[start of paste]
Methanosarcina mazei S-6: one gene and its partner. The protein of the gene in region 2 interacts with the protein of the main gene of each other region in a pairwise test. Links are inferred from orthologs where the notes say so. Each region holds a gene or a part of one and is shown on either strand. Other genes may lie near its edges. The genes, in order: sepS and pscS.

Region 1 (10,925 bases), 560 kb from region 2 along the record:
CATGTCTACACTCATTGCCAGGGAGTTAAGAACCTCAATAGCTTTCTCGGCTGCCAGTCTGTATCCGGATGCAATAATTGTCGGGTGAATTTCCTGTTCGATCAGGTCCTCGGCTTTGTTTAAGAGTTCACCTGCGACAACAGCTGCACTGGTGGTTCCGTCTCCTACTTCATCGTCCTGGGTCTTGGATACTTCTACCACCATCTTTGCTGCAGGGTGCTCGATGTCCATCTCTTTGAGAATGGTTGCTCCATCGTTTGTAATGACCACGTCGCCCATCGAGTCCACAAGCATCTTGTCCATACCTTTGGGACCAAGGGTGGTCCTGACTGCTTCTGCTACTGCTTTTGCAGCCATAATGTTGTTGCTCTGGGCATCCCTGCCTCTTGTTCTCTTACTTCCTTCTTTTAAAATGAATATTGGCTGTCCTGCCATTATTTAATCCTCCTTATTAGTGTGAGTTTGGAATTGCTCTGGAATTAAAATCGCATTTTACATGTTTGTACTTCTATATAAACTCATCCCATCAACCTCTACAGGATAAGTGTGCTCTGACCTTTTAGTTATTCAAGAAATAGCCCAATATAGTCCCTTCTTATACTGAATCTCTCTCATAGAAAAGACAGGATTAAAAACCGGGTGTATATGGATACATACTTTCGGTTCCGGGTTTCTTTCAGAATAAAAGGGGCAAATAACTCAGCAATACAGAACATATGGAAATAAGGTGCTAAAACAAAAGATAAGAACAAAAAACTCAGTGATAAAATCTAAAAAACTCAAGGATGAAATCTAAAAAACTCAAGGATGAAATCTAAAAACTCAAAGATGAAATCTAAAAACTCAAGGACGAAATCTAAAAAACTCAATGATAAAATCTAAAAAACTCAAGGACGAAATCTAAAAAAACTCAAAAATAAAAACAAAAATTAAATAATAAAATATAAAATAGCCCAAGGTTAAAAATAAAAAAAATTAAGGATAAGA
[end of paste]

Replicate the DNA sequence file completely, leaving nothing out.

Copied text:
Methanosarcina mazei S-6: one gene and its partner. The protein of the gene in region 2 interacts with the protein of the main gene of each other region in a pairwise test. Links are inferred from orthologs where the notes say so. Each region holds a gene or a part of one and is shown on either strand. Other genes may lie near its edges. The genes, in order: sepS and pscS.

Region 1 (10,925 bases), 560 kb from region 2 along the record:
CATGTCTACACTCATTGCCAGGGAGTTAAGAACCTCAATAGCTTTCTCGGCTGCCAGTCTGTATCCGGATGCAATAATTGTCGGGTGAATTTCCTGTTCGATCAGGTCCTCGGCTTTGTTTAAGAGTTCACCTGCGACAACAGCTGCACTGGTGGTTCCGTCTCCTACTTCATCGTCCTGGGTCTTGGATACTTCTACCACCATCTTTGCTGCAGGGTGCTCGATGTCCATCTCTTTGAGAATGGTTGCTCCATCGTTTGTAATGACCACGTCGCCCATCGAGTCCACAAGCATCTTGTCCATACCTTTGGGACCAAGGGTGGTCCTGACTGCTTCTGCTACTGCTTTTGCAGCCATAATGTTGTTGCTCTGGGCATCCCTGCCTCTTGTTCTCTTACTTCCTTCTTTTAAAATGAATATTGGCTGTCCTGCCATTATTTAATCCTCCTTATTAGTGTGAGTTTGGAATTGCTCTGGAATTAAAATCGCATTTTACATGTTTGTACTTCTATATAAACTCATCCCATCAACCTCTACAGGATAAGTGTGCTCTGACCTTTTAGTTATTCAAGAAATAGCCCAATATAGTCCCTTCTTATACTGAATCTCTCTCATAGAAAAGACAGGATTAAAAACCGGGTGTATATGGATACATACTTTCGGTTCCGGGTTTCTTTCAGAATAAAAGGGGCAAATAACTCAGCAATACAGAACATATGGAAATAAGGTGCTAAAACAAAAGATAAGAACAAAAAACTCAGTGATAAAATCTAAAAAACTCAAGGATGAAATCTAAAAAACTCAAGGATGAAATCTAAAAACTCAAAGATGAAATCTAAAAACTCAAGGACGAAATCTAAAAAACTCAATGATAAAATCTAAAAAACTCAAGGACGAAATCTAAAAAAACTCAAAAATAAAAACAAAAATTAAATAATAAAATATAAAATAGCCCAAGGTTAAAAATAAAAAAAATTAAGGATAAGA